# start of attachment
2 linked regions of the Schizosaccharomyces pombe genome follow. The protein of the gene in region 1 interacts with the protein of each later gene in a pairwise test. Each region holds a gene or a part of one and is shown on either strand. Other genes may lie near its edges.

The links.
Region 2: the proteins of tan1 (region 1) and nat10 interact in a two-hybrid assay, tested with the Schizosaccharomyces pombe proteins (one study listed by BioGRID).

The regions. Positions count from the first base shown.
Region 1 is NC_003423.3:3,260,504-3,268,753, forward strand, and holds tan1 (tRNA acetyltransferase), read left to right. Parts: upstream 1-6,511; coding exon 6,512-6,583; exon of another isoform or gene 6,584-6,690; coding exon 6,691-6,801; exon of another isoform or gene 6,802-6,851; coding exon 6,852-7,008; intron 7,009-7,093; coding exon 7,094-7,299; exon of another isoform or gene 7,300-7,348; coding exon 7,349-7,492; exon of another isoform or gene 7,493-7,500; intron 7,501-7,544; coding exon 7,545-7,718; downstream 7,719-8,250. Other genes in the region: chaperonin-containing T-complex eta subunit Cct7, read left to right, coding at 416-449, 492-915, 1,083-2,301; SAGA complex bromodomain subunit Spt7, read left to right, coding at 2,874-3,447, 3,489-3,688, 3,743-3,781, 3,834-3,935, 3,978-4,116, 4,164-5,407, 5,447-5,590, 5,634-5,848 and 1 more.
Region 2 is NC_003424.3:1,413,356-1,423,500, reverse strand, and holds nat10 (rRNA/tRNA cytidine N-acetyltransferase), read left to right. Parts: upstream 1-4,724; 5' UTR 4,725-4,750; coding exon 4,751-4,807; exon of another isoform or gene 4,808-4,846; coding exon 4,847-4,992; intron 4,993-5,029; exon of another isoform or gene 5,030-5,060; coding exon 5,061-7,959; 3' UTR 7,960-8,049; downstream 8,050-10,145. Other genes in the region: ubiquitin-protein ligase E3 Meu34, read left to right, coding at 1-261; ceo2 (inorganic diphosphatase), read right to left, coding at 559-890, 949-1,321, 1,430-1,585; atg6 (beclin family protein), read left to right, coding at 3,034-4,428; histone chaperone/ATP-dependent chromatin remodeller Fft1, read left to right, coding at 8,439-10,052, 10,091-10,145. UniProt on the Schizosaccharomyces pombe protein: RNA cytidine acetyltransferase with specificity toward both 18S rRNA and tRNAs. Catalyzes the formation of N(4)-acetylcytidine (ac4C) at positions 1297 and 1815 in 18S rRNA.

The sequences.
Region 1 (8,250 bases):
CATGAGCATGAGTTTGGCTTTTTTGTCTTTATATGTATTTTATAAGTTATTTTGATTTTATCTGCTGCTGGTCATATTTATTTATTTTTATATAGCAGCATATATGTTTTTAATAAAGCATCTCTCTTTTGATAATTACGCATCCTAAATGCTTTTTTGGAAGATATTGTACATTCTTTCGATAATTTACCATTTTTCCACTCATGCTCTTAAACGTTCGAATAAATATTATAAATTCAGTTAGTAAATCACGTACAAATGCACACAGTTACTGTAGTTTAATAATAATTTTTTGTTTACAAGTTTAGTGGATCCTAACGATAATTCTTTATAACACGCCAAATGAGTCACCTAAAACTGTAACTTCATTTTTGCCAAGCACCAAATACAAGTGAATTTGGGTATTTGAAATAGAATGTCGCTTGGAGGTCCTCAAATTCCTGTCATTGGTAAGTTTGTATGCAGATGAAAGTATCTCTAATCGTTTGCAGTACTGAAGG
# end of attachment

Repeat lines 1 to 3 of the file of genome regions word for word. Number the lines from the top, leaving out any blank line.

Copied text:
2 linked regions of the Schizosaccharomyces pombe genome follow. The protein of the gene in region 1 interacts with the protein of each later gene in a pairwise test. Each region holds a gene or a part of one and is shown on either strand. Other genes may lie near its edges.

The links.
Region 2: the proteins of tan1 (region 1) and nat10 interact in a two-hybrid assay, tested with the Schizosaccharomyces pombe proteins (one study listed by BioGRID).